That day’s adventure was not over. While heading back in a very rough sea, one of the engines failed and very quickly the other did as well. We had a little power and only were only making a few knots of headway, while inching our way back with a long way to go. It turned out to be a computer part that spoke to both engines malfunctioned. Bob was still very sick and we were forced to anchor among some uninhabited volcanic islands to wait for another boat to rescue us. Hours later, their bigger boat, the Bluefin, met us. Getting Bob and I onto the other boat might have been the most challenging and dangerous thing we did all day as the two boats were heaving to and fro. We arrived back at the dock an hour later around 10 PM. The chef and Aura met us at the Lodge. They took our dinner orders; told us we had plenty of time to freshen up and dinner would be ready when we came back.
The first day’s adventure was a wild one. The storm, catching the big marlin, Bob getting sick, and then the engine breakdown in very rough seas had us scratching our heads wondering if we made the right decision to go to such a remote place. There was no coast guard available to rescue us the day before. Years later we laugh and realize that it was the #1 highlight of the trip but there was still a lot of fun and adventure ahead of us. What a fish story!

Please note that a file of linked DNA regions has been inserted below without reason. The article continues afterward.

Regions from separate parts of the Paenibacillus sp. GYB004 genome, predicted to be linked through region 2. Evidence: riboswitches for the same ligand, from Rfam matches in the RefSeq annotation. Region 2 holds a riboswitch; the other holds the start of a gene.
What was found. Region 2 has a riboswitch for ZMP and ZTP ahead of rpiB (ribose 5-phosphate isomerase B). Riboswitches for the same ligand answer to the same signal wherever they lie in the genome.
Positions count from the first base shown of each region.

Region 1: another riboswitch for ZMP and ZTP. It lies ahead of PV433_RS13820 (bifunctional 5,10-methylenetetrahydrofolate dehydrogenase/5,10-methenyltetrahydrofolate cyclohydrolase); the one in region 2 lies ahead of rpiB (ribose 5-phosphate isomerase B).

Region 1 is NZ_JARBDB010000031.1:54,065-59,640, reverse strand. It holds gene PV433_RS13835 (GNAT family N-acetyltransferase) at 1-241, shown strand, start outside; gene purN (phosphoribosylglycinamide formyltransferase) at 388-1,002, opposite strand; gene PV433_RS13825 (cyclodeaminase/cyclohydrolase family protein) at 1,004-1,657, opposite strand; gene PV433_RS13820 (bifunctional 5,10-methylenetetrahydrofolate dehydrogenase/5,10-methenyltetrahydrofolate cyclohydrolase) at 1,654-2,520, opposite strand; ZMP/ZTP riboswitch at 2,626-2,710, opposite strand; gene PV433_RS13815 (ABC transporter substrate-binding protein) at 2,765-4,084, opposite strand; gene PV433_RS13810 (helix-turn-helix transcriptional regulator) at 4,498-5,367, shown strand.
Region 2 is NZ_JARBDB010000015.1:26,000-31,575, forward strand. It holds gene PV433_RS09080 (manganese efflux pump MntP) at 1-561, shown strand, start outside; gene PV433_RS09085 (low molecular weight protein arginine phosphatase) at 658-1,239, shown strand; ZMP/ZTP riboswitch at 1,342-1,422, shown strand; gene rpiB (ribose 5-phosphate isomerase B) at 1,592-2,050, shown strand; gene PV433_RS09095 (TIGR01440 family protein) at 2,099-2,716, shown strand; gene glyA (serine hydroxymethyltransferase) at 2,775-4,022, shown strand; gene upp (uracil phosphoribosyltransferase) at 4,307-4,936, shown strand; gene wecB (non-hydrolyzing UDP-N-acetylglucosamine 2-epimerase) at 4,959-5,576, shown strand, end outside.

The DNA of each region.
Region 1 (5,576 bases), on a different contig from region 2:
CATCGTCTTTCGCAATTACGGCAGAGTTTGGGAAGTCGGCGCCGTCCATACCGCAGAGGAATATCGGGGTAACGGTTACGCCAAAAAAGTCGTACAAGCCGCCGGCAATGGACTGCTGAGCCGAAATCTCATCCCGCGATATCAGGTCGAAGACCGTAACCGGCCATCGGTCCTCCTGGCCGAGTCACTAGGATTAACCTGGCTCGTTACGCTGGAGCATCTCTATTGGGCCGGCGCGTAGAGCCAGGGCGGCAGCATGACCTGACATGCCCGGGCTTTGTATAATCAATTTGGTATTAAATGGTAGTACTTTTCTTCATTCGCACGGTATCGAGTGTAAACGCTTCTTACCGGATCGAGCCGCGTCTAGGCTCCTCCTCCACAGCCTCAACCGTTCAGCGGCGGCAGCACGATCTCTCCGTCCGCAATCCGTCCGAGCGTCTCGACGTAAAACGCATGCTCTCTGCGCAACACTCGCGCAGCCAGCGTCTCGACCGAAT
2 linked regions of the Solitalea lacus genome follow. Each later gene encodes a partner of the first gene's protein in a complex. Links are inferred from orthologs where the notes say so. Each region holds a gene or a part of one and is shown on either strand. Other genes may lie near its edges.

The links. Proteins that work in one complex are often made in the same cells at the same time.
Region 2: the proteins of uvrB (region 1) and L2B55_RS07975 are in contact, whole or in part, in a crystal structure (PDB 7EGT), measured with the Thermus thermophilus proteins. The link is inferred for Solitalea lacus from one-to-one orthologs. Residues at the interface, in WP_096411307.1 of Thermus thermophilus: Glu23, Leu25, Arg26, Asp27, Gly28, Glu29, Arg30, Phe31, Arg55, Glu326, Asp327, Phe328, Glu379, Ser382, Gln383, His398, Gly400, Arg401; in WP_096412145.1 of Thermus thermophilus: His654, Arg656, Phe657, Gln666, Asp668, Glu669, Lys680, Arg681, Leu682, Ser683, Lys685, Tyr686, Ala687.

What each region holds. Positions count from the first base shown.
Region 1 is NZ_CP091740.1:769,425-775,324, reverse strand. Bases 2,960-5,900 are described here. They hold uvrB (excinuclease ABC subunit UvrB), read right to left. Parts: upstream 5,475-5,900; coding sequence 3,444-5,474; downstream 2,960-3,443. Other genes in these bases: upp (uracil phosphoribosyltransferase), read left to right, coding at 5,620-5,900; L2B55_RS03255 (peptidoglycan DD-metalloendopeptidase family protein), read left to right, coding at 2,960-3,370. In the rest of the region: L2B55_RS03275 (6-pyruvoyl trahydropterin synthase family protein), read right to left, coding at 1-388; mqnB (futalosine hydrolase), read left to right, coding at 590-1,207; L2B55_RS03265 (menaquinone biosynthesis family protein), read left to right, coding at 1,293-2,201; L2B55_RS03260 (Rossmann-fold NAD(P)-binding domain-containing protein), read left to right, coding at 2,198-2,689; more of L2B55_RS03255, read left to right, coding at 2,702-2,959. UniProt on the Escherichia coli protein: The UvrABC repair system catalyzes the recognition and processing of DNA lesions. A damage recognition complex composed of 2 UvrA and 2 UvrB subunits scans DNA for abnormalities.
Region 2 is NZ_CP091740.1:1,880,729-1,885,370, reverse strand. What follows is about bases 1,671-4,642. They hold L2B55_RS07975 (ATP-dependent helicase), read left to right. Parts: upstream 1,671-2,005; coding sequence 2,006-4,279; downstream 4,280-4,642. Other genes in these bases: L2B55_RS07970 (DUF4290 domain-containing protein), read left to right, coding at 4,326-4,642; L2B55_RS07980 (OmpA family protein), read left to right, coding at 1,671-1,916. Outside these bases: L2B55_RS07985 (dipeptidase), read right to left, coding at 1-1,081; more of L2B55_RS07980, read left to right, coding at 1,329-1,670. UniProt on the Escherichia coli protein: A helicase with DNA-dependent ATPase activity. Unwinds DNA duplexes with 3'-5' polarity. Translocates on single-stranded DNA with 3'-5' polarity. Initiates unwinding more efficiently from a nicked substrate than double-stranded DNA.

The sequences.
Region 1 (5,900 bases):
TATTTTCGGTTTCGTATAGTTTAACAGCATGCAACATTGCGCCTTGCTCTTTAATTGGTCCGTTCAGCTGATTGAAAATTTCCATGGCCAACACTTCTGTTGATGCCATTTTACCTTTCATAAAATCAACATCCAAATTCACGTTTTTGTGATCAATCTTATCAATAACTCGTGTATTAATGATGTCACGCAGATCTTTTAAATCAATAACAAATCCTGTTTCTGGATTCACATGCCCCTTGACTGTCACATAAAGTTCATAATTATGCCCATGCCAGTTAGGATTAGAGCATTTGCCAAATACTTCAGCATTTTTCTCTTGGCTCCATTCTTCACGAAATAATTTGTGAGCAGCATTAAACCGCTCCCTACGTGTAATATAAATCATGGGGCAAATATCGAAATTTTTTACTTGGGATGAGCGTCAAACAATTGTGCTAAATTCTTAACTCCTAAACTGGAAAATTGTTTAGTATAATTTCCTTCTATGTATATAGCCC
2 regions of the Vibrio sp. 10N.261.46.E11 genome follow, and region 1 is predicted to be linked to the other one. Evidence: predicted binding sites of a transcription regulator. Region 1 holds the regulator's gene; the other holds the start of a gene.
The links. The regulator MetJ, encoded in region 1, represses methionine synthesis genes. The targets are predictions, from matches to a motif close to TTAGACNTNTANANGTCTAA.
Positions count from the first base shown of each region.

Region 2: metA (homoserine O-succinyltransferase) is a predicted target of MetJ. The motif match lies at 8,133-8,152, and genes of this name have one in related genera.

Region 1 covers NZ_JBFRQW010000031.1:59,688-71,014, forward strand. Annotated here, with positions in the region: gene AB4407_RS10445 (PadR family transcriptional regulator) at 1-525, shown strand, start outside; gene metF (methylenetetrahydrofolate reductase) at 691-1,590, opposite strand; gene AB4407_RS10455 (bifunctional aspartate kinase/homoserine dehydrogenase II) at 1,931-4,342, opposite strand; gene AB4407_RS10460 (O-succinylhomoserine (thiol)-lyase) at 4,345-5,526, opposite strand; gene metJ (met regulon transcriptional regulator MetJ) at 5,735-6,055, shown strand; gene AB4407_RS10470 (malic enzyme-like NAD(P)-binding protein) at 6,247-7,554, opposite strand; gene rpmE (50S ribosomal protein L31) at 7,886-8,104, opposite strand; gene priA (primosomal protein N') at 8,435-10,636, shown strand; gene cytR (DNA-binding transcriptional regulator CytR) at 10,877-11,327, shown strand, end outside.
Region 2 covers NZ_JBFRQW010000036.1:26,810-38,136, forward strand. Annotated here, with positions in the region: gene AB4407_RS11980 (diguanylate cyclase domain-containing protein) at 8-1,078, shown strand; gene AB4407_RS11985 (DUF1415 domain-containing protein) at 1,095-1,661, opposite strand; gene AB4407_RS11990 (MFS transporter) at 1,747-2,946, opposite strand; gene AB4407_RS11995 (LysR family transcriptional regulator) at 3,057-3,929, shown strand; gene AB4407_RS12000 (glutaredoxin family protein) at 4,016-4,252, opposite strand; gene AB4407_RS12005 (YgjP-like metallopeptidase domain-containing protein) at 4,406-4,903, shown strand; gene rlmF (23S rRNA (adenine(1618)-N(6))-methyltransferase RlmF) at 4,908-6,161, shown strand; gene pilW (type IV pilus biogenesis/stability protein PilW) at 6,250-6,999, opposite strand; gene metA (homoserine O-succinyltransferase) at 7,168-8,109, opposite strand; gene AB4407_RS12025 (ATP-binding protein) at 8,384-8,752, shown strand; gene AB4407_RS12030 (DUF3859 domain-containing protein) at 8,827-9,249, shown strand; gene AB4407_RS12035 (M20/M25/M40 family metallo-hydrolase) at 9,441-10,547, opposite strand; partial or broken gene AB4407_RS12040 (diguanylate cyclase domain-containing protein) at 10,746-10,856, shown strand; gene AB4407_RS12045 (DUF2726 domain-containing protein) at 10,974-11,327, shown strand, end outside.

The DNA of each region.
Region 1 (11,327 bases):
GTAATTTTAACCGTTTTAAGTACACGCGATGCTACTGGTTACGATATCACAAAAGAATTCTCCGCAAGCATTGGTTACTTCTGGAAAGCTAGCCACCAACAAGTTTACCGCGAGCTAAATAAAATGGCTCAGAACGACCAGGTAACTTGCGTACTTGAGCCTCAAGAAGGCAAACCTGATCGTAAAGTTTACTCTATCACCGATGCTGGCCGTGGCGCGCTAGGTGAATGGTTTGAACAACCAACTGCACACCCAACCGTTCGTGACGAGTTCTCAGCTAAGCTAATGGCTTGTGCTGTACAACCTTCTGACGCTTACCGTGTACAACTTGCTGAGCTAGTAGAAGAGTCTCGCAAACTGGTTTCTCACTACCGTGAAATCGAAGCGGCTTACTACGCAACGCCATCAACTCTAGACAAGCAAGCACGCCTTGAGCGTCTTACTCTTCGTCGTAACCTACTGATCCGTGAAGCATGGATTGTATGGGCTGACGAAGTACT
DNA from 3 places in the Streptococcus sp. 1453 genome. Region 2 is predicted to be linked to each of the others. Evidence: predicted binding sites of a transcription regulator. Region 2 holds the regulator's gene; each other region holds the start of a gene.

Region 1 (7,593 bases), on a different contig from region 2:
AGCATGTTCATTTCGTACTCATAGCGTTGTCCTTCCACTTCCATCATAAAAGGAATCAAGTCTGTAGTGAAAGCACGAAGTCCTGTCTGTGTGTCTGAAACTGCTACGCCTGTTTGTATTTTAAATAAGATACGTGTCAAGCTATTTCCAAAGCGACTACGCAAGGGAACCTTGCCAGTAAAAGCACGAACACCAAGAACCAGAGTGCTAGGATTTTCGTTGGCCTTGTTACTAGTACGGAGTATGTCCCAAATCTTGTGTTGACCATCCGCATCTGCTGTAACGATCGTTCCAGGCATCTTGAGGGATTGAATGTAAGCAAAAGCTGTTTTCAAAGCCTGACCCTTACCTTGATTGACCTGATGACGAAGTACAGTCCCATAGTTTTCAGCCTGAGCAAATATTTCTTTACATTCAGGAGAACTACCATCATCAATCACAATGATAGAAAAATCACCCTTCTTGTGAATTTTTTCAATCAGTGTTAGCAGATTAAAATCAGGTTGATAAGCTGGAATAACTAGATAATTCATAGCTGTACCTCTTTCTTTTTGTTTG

The next day we slept in. We had decided to take the day off from fishing in hopes that the tropical storm affects would disappear and sure enough the day dawned sunny, humid, and warm. Aura ordered a driver to pick us up to go inland, deeper into the Chiriquí province so we could go zip lining. We had a blast zip lining; we went over deep ravines and rivers through the jungle for many miles. There were more than 10 segments to this very rustic trail. It was amazing and ruined us for zip lining at any other place because nothing could compare to jungle zip lining in Panama. After we had a nice lunch and a did a bit of shopping at the zip line lgift shop before we headed back.